Remembering on Memorial Day
If you pause for a few seconds to think about it, the way we mark Memorial Day is outrageous. For most Americans this day is about cookouts, trips to the mall, and a day off from work. The idea that we party and continue our exuberant spending rather than to remember our war dead should deeply offend any American. But who wants to slow the wheels of commerce to grieve?
Remembrance was not helped by our previous president, who told us that our patriotic duty during the Iraq War was to continue shopping. That’s a far cry from previous wars, when Americans were taught about shared sacrifice. I’m no fan of war, but if we have decided to go to war, then the cause had better be compelling (this one was not), the true costs of the war should be known (they were not), and the war effort should be shared by the whole nation, not just by our military (who tend to come from among the poor).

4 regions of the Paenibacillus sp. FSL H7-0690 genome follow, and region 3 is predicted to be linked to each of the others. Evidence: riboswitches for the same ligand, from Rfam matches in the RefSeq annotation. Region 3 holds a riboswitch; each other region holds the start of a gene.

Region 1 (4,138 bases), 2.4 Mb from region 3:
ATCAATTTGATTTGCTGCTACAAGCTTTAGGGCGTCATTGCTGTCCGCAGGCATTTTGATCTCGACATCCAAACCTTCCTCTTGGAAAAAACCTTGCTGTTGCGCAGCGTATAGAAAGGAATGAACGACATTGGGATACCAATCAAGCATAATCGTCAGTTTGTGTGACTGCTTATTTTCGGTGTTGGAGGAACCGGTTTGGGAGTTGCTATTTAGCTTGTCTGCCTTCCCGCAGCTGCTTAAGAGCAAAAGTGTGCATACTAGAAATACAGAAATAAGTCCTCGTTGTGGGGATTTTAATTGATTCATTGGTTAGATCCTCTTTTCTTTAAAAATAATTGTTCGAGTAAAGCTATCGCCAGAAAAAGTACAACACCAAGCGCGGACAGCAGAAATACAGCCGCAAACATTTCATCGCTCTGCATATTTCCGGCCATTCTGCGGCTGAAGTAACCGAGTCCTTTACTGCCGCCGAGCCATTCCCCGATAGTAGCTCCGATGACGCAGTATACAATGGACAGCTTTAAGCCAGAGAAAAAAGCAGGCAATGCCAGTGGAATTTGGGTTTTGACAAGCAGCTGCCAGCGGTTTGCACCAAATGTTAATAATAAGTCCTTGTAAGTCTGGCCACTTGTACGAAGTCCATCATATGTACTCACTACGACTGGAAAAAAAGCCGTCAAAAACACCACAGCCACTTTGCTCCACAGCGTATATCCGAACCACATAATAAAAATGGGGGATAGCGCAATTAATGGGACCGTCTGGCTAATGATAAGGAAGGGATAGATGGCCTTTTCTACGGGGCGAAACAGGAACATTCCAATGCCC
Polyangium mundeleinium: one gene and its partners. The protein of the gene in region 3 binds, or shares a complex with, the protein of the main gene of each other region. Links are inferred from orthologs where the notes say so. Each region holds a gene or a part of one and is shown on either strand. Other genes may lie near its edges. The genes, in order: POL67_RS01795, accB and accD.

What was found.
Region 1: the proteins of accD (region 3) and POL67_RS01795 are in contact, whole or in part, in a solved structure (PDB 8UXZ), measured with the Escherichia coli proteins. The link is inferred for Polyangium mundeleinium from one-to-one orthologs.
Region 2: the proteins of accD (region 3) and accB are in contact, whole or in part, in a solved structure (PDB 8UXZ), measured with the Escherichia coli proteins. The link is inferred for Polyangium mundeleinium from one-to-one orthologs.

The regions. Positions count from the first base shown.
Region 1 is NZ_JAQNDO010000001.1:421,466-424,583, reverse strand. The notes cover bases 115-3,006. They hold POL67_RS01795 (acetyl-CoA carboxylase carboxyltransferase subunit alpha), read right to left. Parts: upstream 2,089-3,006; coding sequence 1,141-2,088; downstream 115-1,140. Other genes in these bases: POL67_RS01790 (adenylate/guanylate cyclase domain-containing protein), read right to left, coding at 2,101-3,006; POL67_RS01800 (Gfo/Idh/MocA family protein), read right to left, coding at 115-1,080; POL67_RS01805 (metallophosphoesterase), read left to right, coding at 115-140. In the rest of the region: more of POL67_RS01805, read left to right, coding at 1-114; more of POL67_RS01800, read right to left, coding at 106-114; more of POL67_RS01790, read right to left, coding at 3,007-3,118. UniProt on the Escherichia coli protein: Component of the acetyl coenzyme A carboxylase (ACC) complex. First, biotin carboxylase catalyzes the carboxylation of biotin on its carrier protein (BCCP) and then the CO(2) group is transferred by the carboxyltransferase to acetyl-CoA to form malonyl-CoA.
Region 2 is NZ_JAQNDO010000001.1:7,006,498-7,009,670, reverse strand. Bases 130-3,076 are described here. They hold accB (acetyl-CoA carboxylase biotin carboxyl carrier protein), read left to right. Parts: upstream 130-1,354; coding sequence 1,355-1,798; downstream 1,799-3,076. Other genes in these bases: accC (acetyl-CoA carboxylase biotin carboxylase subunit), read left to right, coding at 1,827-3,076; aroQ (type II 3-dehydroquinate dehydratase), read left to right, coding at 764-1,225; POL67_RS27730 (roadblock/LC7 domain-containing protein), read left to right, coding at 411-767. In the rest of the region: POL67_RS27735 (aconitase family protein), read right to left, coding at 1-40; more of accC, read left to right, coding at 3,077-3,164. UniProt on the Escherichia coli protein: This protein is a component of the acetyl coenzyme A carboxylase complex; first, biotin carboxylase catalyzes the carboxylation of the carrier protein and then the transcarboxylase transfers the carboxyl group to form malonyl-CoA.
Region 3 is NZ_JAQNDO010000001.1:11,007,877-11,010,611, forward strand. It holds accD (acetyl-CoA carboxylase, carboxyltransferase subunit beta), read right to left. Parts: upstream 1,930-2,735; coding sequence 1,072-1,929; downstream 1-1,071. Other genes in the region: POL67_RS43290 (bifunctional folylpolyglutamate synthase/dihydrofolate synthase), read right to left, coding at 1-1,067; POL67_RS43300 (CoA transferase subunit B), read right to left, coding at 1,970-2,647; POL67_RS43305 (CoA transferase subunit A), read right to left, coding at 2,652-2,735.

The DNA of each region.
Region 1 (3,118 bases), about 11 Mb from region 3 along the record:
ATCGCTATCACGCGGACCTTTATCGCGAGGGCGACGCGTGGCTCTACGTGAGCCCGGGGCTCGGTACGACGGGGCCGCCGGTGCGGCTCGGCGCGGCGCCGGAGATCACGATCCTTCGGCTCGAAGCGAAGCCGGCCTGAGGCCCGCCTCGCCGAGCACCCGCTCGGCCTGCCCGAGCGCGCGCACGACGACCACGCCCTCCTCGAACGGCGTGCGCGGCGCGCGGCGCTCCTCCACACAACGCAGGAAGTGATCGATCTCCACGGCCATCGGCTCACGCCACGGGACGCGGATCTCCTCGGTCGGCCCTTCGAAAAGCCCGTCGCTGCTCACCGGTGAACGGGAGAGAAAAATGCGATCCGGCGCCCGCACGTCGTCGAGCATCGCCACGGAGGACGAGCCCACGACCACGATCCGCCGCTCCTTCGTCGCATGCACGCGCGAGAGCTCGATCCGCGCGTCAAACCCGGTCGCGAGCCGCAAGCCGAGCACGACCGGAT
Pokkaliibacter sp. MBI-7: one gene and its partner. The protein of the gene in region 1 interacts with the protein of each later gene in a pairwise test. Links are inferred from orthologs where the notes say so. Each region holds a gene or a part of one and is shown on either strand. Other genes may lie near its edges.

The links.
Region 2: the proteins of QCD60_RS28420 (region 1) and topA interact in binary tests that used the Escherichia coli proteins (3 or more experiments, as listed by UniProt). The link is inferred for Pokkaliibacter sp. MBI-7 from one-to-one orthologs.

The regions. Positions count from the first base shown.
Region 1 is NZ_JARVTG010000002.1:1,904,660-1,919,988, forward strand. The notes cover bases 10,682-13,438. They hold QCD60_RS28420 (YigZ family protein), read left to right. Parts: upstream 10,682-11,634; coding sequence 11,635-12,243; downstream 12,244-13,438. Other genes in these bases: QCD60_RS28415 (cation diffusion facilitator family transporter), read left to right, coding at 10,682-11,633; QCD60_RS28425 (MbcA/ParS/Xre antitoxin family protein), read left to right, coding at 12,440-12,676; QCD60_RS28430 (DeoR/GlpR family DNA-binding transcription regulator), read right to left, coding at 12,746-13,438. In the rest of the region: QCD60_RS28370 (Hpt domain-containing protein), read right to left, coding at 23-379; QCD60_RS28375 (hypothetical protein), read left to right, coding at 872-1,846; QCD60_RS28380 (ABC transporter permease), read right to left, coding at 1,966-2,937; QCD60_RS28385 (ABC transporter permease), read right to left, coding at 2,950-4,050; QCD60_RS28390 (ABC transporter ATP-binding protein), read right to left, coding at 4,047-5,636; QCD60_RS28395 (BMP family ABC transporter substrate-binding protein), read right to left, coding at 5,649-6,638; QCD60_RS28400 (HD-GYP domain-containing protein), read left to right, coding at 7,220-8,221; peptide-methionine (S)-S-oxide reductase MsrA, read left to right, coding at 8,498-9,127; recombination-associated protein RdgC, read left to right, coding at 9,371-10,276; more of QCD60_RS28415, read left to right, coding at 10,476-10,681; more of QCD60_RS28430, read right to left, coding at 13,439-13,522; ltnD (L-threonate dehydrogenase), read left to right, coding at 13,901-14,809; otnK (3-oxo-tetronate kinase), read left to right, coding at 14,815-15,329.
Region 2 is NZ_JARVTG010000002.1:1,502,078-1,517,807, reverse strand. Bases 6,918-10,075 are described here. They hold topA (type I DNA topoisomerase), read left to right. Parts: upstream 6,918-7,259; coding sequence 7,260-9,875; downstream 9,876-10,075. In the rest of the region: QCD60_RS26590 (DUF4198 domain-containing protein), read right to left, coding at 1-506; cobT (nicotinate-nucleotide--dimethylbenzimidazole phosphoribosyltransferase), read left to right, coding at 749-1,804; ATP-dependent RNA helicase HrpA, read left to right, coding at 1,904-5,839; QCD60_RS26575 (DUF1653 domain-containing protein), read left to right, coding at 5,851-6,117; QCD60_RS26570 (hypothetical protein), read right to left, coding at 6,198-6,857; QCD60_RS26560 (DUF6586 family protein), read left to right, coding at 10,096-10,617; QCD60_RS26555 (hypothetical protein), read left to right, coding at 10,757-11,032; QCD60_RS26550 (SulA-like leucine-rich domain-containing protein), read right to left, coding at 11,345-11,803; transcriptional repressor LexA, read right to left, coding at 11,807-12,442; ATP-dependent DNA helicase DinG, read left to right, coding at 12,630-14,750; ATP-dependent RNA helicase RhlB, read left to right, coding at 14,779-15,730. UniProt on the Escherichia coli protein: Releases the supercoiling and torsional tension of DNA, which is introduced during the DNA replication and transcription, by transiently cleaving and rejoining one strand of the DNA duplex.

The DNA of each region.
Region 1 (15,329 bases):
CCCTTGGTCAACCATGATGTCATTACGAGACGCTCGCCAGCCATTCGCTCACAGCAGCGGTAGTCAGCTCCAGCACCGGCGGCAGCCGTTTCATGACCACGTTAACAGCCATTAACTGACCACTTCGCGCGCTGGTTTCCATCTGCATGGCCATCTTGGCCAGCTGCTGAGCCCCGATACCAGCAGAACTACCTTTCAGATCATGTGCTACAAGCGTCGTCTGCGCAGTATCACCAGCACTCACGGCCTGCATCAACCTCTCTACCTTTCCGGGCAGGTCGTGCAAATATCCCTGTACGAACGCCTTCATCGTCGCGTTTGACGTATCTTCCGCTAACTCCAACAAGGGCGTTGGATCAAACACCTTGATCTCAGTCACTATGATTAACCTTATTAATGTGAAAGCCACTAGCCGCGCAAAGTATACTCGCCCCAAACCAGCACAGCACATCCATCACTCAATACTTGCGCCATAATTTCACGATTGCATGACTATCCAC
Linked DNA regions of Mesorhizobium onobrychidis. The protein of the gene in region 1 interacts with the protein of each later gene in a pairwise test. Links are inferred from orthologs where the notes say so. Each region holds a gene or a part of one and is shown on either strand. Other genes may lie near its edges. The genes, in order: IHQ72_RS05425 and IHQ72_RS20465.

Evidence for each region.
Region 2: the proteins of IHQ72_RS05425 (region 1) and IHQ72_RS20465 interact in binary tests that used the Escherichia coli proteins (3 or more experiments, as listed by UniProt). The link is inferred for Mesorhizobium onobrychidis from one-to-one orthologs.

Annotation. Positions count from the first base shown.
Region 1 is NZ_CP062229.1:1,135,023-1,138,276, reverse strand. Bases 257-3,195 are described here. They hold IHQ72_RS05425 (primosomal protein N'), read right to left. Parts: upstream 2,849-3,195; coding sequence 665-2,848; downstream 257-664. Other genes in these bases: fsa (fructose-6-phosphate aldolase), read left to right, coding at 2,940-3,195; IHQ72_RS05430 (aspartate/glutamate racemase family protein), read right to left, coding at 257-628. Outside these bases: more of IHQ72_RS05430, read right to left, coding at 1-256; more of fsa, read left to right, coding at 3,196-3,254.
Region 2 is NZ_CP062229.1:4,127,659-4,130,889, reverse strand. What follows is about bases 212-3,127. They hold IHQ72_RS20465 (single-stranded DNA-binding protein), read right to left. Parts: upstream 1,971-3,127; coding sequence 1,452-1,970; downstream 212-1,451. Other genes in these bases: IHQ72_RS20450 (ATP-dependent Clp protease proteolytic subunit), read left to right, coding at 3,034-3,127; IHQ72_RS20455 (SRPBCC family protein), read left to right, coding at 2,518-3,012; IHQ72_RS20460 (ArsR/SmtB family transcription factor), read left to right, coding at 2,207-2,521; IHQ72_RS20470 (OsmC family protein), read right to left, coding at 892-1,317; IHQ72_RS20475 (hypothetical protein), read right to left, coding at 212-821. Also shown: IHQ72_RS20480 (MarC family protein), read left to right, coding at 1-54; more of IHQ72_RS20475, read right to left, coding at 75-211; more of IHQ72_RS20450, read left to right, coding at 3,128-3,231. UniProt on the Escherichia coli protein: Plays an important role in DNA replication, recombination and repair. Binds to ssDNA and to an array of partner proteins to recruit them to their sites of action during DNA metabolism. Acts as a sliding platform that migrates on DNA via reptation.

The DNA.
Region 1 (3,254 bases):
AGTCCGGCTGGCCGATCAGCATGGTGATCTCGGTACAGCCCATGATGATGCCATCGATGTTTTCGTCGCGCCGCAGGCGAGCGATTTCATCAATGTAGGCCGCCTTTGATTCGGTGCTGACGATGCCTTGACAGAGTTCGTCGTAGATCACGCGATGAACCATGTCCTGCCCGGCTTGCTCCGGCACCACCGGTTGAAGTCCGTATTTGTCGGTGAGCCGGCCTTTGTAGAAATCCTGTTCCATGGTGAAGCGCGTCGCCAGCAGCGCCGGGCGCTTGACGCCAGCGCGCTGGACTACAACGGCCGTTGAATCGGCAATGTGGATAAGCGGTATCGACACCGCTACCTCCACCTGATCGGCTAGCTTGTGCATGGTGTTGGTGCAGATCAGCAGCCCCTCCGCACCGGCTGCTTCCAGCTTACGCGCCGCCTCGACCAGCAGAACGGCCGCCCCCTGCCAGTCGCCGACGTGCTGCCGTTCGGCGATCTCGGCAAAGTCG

So, let us at least pause on Memorial Day. Let’s stop the din of cash registers and backyard grills. Let us remember the reason for this holiday. On Memorial Day, we are meant to remember our war dead — all those who have made the ultimate sacrifice. This is not to be a jingoistic celebration of American might, but a somber remembrance. We would do well not to invoke “God bless America” today, but rather to join with Abraham Lincoln in praying for God’s mercy and in hope that we are “on God’s side.”
What passing bells for these who die as cattle?
Only the monstrous anger of the guns.
Only the stuttering rifles’ rapid rattle
Can patter out their hasty orisons
No mockeries for them from prayers or bells,
Nor any voice of mourning save the choirs, —
The shrill, demented choirs of wailing shells;
And bugles calling for them from sad shires.
What candles may be held to speed them at all?
Not in the hands of boys, but in their eyes
Shall shine the holy glimmers of good-byes.
The pallor of girls’ brows shall be their pall;
Their flowers the tenderness of silent minds,
And each slow dusk a drawing-down of blinds.